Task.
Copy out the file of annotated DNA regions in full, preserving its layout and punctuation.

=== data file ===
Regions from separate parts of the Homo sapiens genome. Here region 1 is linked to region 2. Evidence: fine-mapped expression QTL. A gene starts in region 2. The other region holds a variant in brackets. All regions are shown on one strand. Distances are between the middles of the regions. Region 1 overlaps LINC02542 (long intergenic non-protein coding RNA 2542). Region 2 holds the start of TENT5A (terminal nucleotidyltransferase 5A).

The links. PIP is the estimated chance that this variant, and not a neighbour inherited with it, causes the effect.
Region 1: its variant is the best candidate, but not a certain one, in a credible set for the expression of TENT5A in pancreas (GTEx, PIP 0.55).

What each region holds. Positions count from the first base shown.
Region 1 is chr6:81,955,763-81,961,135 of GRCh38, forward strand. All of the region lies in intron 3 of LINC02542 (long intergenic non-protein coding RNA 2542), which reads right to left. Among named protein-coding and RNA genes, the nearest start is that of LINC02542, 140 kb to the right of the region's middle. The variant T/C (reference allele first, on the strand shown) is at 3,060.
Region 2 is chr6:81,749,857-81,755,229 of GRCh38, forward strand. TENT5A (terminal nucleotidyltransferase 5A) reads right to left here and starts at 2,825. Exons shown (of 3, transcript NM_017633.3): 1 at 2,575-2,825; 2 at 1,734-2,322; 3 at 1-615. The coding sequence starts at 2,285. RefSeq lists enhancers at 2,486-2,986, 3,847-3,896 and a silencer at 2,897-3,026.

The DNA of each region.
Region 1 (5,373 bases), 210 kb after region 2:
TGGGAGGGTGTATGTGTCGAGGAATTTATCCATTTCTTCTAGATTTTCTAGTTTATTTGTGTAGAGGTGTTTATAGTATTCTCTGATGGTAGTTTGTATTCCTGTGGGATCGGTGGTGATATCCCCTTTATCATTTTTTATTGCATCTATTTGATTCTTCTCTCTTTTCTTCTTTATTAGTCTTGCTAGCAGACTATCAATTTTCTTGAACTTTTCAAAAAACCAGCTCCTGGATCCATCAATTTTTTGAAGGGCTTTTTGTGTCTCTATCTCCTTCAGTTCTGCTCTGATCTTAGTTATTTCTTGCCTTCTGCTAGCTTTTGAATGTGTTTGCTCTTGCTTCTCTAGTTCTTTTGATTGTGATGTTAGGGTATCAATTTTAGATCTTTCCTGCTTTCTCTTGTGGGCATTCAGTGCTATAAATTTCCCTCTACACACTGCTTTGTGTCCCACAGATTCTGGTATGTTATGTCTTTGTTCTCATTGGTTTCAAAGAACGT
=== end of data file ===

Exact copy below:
Regions from separate parts of the Homo sapiens genome. Here region 1 is linked to region 2. Evidence: fine-mapped expression QTL. A gene starts in region 2. The other region holds a variant in brackets. All regions are shown on one strand. Distances are between the middles of the regions. Region 1 overlaps LINC02542 (long intergenic non-protein coding RNA 2542). Region 2 holds the start of TENT5A (terminal nucleotidyltransferase 5A).

The links. PIP is the estimated chance that this variant, and not a neighbour inherited with it, causes the effect.
Region 1: its variant is the best candidate, but not a certain one, in a credible set for the expression of TENT5A in pancreas (GTEx, PIP 0.55).

What each region holds. Positions count from the first base shown.
Region 1 is chr6:81,955,763-81,961,135 of GRCh38, forward strand. All of the region lies in intron 3 of LINC02542 (long intergenic non-protein coding RNA 2542), which reads right to left. Among named protein-coding and RNA genes, the nearest start is that of LINC02542, 140 kb to the right of the region's middle. The variant T/C (reference allele first, on the strand shown) is at 3,060.
Region 2 is chr6:81,749,857-81,755,229 of GRCh38, forward strand. TENT5A (terminal nucleotidyltransferase 5A) reads right to left here and starts at 2,825. Exons shown (of 3, transcript NM_017633.3): 1 at 2,575-2,825; 2 at 1,734-2,322; 3 at 1-615. The coding sequence starts at 2,285. RefSeq lists enhancers at 2,486-2,986, 3,847-3,896 and a silencer at 2,897-3,026.

The DNA of each region.
Region 1 (5,373 bases), 210 kb after region 2:
TGGGAGGGTGTATGTGTCGAGGAATTTATCCATTTCTTCTAGATTTTCTAGTTTATTTGTGTAGAGGTGTTTATAGTATTCTCTGATGGTAGTTTGTATTCCTGTGGGATCGGTGGTGATATCCCCTTTATCATTTTTTATTGCATCTATTTGATTCTTCTCTCTTTTCTTCTTTATTAGTCTTGCTAGCAGACTATCAATTTTCTTGAACTTTTCAAAAAACCAGCTCCTGGATCCATCAATTTTTTGAAGGGCTTTTTGTGTCTCTATCTCCTTCAGTTCTGCTCTGATCTTAGTTATTTCTTGCCTTCTGCTAGCTTTTGAATGTGTTTGCTCTTGCTTCTCTAGTTCTTTTGATTGTGATGTTAGGGTATCAATTTTAGATCTTTCCTGCTTTCTCTTGTGGGCATTCAGTGCTATAAATTTCCCTCTACACACTGCTTTGTGTCCCACAGATTCTGGTATGTTATGTCTTTGTTCTCATTGGTTTCAAAGAACGT